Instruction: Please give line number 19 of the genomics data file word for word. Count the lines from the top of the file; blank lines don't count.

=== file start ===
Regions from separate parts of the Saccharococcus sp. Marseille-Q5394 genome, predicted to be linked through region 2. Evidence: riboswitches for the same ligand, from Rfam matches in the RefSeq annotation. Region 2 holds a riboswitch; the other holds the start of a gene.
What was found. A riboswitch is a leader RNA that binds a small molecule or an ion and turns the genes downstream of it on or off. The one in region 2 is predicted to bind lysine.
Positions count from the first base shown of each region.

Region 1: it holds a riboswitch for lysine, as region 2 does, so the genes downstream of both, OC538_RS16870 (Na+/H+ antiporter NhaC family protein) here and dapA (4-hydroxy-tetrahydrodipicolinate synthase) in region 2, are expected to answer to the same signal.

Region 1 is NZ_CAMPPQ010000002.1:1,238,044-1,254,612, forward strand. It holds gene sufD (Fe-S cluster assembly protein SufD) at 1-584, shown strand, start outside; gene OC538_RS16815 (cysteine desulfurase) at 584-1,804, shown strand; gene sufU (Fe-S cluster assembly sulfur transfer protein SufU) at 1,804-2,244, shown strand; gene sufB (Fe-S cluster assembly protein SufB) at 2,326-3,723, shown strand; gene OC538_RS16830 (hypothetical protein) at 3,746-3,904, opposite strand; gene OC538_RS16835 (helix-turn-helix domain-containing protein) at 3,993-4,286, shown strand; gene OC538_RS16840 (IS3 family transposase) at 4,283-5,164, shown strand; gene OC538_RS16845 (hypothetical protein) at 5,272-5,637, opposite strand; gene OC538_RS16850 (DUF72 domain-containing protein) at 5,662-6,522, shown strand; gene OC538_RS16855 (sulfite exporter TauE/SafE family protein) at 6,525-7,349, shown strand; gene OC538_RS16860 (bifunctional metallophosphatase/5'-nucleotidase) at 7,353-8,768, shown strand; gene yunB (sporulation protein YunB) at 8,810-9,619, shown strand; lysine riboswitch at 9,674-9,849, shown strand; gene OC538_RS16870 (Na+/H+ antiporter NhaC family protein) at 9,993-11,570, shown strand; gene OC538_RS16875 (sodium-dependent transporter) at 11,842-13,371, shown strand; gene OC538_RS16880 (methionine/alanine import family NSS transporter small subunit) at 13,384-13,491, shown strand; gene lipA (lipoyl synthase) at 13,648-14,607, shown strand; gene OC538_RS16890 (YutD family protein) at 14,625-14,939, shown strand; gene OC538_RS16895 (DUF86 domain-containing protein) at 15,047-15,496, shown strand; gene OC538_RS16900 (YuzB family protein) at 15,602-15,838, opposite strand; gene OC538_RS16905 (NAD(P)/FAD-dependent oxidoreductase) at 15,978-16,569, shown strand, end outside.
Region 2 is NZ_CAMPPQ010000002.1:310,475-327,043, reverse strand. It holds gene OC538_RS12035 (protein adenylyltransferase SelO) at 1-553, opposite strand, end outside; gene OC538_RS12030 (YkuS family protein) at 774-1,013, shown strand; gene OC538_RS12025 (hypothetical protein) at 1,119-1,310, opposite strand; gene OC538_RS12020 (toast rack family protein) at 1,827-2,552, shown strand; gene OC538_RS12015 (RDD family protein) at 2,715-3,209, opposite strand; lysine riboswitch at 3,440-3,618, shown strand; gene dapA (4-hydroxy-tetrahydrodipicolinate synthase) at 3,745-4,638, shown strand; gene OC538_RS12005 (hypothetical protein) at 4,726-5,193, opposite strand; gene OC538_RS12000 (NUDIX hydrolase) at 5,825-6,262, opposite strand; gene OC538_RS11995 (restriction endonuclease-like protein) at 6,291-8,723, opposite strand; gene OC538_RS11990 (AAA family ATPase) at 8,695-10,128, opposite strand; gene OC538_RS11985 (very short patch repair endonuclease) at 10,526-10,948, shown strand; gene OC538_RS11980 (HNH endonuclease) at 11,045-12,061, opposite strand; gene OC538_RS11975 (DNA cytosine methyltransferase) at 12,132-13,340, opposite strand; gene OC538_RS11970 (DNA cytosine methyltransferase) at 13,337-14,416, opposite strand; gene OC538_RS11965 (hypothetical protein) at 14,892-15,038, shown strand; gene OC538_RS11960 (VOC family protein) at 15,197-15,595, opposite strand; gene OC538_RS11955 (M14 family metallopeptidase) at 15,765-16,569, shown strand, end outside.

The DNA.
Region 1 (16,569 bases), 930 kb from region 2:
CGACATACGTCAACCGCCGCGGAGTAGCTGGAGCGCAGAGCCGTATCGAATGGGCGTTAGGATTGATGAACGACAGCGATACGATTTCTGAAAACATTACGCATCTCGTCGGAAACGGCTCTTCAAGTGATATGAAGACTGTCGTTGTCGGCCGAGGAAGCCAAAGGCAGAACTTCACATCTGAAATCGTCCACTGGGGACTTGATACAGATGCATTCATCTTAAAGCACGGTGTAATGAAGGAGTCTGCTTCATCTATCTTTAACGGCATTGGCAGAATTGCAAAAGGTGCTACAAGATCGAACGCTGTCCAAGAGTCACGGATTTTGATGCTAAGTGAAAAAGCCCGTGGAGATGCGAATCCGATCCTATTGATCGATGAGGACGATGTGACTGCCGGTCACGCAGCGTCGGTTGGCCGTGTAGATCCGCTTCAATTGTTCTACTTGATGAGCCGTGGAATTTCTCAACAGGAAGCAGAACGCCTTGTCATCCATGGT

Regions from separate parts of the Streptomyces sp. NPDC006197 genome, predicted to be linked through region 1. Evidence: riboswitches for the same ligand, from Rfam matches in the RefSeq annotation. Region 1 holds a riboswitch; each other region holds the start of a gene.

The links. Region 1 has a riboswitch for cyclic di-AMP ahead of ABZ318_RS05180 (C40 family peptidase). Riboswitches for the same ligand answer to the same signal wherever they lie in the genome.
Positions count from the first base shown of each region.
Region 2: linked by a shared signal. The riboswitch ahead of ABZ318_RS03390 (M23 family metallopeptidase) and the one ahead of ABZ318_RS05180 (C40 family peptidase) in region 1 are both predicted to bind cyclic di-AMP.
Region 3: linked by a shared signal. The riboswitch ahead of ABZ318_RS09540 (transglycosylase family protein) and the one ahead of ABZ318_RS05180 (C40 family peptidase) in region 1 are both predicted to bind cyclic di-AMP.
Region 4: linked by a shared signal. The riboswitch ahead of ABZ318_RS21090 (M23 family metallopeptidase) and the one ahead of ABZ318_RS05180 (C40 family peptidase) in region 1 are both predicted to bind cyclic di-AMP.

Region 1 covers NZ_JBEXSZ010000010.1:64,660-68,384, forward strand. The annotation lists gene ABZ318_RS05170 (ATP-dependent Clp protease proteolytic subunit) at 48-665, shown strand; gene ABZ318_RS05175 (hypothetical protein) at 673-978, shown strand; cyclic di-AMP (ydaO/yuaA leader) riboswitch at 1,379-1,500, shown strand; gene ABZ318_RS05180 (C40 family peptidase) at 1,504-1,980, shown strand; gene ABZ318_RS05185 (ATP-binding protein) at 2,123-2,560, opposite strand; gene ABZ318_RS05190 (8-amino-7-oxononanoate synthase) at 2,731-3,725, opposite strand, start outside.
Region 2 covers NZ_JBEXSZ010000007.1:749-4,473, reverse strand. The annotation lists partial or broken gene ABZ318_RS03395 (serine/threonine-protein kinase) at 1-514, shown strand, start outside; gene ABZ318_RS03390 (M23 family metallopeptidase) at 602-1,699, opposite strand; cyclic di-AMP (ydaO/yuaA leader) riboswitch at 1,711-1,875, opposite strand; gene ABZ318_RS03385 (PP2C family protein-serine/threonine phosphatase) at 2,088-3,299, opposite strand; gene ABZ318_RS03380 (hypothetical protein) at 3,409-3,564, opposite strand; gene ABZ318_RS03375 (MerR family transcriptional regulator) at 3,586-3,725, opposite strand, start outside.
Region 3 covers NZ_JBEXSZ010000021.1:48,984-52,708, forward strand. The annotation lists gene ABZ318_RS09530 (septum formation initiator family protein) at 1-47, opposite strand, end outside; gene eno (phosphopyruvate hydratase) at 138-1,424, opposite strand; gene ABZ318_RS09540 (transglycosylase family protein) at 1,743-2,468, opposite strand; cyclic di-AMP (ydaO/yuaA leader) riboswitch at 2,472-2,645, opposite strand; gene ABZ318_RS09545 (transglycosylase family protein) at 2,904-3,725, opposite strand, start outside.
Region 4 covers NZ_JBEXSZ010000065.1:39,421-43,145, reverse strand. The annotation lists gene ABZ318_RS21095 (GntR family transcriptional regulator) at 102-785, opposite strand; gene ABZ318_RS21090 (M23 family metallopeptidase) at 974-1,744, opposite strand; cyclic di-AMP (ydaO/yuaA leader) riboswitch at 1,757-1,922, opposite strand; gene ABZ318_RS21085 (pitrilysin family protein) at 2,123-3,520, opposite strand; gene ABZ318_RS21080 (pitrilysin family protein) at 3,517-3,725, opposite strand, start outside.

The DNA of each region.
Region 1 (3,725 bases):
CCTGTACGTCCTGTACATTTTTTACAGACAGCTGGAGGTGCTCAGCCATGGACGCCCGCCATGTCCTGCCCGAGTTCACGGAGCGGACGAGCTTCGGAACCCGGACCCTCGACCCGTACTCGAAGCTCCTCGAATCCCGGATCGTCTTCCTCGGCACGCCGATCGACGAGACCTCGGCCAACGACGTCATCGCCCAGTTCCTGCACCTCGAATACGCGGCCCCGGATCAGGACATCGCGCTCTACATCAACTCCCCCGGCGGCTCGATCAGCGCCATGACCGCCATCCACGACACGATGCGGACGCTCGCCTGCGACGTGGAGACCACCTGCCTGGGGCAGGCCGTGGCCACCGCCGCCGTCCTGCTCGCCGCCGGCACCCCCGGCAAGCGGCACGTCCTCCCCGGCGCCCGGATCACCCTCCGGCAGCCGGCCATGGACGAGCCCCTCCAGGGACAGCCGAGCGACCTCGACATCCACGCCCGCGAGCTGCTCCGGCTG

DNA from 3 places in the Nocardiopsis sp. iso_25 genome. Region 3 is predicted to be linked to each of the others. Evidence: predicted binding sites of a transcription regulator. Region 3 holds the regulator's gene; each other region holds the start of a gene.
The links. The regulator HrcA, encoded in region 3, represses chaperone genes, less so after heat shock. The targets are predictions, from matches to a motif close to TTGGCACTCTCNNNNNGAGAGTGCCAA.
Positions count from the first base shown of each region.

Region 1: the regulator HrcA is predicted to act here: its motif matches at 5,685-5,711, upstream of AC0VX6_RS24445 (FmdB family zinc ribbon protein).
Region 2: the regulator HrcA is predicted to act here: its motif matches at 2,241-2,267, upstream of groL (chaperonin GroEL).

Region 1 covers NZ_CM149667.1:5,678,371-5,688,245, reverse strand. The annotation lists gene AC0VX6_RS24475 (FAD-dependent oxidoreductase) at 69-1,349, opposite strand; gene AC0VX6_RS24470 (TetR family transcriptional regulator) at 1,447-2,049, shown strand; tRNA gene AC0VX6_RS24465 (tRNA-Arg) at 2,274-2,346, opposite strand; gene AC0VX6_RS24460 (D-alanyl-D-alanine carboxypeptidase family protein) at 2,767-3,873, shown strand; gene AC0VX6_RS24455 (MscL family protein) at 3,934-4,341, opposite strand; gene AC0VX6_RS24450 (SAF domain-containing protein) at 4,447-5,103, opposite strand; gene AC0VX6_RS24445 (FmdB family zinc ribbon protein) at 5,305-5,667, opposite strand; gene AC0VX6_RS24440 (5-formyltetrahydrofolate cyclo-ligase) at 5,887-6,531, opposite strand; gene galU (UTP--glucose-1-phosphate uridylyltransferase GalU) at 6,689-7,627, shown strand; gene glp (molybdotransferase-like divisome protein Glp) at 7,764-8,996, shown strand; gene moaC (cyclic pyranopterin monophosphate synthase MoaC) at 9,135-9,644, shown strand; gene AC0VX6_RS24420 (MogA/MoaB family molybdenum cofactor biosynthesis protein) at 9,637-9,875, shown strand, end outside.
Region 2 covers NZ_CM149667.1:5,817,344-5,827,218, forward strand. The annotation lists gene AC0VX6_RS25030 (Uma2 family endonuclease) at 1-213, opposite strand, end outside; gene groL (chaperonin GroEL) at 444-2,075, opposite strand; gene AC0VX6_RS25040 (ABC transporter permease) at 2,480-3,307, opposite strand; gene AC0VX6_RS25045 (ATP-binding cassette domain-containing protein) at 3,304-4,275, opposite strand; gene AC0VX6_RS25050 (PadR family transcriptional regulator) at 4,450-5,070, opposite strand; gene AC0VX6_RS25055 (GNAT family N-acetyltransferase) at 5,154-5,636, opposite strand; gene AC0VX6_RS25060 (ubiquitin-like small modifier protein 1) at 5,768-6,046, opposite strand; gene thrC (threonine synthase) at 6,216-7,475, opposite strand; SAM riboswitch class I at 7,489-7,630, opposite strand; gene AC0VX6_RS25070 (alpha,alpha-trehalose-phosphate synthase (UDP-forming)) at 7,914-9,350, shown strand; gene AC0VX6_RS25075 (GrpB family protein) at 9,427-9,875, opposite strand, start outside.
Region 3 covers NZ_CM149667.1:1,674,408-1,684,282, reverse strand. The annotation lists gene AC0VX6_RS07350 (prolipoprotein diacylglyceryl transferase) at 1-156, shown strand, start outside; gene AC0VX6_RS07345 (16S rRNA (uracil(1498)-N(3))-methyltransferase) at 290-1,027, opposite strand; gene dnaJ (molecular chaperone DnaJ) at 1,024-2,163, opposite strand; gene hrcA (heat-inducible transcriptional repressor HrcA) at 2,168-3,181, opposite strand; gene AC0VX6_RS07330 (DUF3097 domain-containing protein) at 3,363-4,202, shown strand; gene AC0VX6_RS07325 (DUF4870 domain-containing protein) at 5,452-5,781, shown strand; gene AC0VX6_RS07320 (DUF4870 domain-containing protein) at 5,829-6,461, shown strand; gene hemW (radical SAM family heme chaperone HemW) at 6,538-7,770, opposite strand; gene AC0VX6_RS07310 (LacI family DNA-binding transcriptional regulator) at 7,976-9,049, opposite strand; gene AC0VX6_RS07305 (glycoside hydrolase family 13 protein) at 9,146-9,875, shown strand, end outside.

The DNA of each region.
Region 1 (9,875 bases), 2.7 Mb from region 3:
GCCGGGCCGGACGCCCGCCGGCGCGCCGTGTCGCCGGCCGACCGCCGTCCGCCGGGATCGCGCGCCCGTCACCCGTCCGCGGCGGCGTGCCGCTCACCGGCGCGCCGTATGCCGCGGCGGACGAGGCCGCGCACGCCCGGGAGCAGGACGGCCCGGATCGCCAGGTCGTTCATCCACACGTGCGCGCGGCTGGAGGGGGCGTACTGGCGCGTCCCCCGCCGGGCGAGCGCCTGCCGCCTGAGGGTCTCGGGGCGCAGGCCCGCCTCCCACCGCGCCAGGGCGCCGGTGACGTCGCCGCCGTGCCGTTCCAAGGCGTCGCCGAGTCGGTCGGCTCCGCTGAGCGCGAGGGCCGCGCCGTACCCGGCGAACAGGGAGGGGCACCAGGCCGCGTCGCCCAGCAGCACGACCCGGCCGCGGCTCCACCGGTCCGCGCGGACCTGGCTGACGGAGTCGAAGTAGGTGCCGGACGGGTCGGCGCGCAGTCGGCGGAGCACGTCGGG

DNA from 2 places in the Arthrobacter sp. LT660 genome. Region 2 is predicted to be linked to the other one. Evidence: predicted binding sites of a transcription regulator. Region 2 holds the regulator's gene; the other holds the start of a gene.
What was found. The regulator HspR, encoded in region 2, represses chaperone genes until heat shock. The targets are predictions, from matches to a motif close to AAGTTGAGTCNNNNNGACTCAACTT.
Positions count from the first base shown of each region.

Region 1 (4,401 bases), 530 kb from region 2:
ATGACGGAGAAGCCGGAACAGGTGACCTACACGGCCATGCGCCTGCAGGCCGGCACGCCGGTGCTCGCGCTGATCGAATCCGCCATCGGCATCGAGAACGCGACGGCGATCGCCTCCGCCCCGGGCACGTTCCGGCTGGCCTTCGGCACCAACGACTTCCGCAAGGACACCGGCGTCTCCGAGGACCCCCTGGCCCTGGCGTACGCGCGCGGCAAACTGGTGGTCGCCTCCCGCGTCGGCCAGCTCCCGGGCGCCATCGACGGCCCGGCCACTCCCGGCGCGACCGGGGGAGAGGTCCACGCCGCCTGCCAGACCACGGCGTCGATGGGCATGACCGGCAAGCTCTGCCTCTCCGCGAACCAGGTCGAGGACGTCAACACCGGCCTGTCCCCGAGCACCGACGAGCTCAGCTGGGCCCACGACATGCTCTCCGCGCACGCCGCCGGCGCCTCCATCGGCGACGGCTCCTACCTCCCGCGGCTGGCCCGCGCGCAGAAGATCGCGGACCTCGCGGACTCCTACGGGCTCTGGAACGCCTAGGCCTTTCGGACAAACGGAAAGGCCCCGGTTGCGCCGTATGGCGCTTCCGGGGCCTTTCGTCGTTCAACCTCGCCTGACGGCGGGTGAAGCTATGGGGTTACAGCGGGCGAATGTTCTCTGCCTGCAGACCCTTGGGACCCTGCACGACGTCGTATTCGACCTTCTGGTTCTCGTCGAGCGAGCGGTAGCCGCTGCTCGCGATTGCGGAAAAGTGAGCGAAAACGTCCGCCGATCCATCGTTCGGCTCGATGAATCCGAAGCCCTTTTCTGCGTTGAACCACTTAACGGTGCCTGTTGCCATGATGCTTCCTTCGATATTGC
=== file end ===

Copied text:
Region 4 covers NZ_JBEXSZ010000065.1:39,421-43,145, reverse strand. The annotation lists gene ABZ318_RS21095 (GntR family transcriptional regulator) at 102-785, opposite strand; gene ABZ318_RS21090 (M23 family metallopeptidase) at 974-1,744, opposite strand; cyclic di-AMP (ydaO/yuaA leader) riboswitch at 1,757-1,922, opposite strand; gene ABZ318_RS21085 (pitrilysin family protein) at 2,123-3,520, opposite strand; gene ABZ318_RS21080 (pitrilysin family protein) at 3,517-3,725, opposite strand, start outside.